Sometimes a metaphor is necessarily, unavoidably blunt. Case in point: the many shots in Gabrielle Brady’s documentary Island of the Hungry Ghosts that regard, from a measured distance, masses of migratory red crabs making their way toward the ocean across concrete roads. The setting is the Australian territory of Christmas Island, which has a population of just under 2,000 people and has become a haven for asylum seekers. Throughout the film, Brady stitches together images of the red crabs’ late-fall…
"Exhilarating," "astounding," and "electrifying" reads the quotes on the film's poster, from agents of our culture of mean. Okay, I'll give it "electrifying." Miles Teller is a mean drummer, or maybe it's the jazzy cutting that tricks one into thinking so, but the implausible scenario is pretty low-down in how it tries to milk suspense from an unbridled spectacle of human cruelty. Not even sure Damien Chazelle believes his paltry justification for J.K. Simmons's worse-than-Gordon-Ramsay shtick. Maybe someone needs to throw a director's chair at his head so we can see if he's capable of drumming up a "Casablanca."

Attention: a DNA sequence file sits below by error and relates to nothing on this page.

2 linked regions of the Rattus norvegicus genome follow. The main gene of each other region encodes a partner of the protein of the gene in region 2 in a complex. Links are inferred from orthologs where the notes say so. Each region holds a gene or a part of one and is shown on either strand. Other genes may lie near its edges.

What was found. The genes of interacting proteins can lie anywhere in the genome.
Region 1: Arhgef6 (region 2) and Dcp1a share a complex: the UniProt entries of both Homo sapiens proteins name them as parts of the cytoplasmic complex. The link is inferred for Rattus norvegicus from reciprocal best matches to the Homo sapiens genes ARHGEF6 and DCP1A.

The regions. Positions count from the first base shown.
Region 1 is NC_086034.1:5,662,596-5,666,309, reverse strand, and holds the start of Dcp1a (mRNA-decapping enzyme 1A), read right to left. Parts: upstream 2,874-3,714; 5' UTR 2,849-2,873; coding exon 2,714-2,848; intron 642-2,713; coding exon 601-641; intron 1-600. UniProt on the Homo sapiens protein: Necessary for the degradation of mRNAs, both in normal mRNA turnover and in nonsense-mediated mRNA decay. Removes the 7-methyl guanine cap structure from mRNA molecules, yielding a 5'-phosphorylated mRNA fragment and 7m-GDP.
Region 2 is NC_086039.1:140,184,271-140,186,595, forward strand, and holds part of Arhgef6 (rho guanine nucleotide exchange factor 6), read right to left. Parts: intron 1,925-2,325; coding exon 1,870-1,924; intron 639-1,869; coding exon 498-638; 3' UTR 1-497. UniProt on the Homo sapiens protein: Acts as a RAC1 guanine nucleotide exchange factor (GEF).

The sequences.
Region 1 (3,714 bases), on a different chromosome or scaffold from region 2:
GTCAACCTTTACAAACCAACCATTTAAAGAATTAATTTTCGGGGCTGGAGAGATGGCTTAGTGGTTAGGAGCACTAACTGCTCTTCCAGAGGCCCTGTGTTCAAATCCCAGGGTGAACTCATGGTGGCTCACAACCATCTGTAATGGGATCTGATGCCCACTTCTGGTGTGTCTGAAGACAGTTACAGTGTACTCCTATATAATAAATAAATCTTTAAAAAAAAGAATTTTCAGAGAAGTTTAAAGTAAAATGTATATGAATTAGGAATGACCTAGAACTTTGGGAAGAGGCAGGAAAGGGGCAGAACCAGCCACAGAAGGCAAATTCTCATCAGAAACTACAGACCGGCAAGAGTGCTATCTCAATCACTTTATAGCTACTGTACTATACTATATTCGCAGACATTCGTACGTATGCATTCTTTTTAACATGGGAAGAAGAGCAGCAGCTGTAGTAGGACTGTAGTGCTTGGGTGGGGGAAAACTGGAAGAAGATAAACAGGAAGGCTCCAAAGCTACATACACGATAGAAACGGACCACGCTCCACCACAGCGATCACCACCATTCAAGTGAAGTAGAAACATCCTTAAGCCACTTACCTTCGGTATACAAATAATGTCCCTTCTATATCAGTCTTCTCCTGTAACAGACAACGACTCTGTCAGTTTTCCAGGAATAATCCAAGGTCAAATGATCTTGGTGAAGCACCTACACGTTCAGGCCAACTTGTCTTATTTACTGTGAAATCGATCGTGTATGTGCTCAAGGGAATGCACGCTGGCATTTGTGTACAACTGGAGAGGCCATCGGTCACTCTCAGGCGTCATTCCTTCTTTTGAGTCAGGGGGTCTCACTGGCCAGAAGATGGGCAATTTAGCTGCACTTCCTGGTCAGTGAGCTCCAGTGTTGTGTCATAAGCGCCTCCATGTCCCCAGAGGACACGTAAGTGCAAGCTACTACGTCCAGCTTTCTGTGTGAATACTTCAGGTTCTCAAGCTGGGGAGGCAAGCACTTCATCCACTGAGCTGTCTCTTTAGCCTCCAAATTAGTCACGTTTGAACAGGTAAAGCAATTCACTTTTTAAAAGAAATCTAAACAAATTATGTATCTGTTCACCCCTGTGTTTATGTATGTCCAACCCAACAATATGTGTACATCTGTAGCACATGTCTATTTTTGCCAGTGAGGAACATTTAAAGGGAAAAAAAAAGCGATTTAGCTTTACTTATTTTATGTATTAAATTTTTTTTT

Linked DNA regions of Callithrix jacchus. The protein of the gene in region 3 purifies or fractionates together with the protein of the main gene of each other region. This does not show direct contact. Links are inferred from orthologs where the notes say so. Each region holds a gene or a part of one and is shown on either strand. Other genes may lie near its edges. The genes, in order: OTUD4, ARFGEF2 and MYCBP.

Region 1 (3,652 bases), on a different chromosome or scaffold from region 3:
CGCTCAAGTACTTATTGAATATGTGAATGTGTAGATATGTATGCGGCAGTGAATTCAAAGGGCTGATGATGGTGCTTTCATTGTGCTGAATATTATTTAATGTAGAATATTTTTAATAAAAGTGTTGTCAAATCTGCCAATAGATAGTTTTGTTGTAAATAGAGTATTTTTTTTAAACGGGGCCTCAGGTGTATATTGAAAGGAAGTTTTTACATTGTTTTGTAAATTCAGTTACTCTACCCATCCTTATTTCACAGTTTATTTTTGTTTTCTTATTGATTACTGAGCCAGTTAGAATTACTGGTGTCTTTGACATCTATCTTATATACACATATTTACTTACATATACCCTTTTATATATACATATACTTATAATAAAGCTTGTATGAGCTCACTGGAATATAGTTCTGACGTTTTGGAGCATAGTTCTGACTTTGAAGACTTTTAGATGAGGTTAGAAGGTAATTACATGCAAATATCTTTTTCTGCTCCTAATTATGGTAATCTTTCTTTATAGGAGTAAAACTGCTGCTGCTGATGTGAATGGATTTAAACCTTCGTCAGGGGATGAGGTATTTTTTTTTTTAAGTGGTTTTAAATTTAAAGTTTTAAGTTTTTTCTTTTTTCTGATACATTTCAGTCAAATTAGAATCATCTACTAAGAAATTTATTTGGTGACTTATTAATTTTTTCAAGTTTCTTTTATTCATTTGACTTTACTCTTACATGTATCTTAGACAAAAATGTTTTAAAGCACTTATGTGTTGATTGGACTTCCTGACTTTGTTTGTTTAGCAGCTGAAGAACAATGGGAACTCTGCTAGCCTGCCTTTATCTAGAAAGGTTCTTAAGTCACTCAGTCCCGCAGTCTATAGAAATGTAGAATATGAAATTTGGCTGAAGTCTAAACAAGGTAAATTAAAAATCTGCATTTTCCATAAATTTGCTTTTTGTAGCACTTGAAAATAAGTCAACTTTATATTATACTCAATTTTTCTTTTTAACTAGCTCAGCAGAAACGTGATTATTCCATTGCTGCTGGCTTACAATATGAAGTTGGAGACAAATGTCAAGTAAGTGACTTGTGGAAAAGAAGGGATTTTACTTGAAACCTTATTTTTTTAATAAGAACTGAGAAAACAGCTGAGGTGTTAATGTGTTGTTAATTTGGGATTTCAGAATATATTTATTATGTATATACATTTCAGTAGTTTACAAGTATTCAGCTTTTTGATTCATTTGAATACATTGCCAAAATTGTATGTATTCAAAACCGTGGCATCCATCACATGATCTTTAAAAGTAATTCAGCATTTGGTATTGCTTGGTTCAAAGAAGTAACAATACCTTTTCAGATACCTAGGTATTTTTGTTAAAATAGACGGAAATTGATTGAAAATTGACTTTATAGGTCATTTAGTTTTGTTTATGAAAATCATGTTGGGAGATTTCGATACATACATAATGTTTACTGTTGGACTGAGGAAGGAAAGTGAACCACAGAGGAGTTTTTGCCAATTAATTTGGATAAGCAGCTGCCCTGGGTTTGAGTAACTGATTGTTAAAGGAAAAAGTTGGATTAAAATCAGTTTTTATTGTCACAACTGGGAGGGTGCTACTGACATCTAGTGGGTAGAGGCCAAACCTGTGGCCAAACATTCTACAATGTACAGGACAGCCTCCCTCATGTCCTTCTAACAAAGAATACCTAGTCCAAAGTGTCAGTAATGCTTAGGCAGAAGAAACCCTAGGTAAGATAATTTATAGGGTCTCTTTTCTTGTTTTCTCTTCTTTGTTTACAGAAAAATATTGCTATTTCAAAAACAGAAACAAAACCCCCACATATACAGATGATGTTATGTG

Do not miss this great film when it comes to a theater at a major metropolis near you at the end of the month. It has its imperfections, but they pale in significance to its elegiac sense of will. After what happened yesterday in Paris, and especially for those confused about the ties between Islam and terrorism or operating under the mistaken belief that Charlie Hebdo's provocations weren't necessary, the film's searing, lucid depiction of innocents rightfully, righteously fighting fundamentalism from within will grip you in horrified empathy.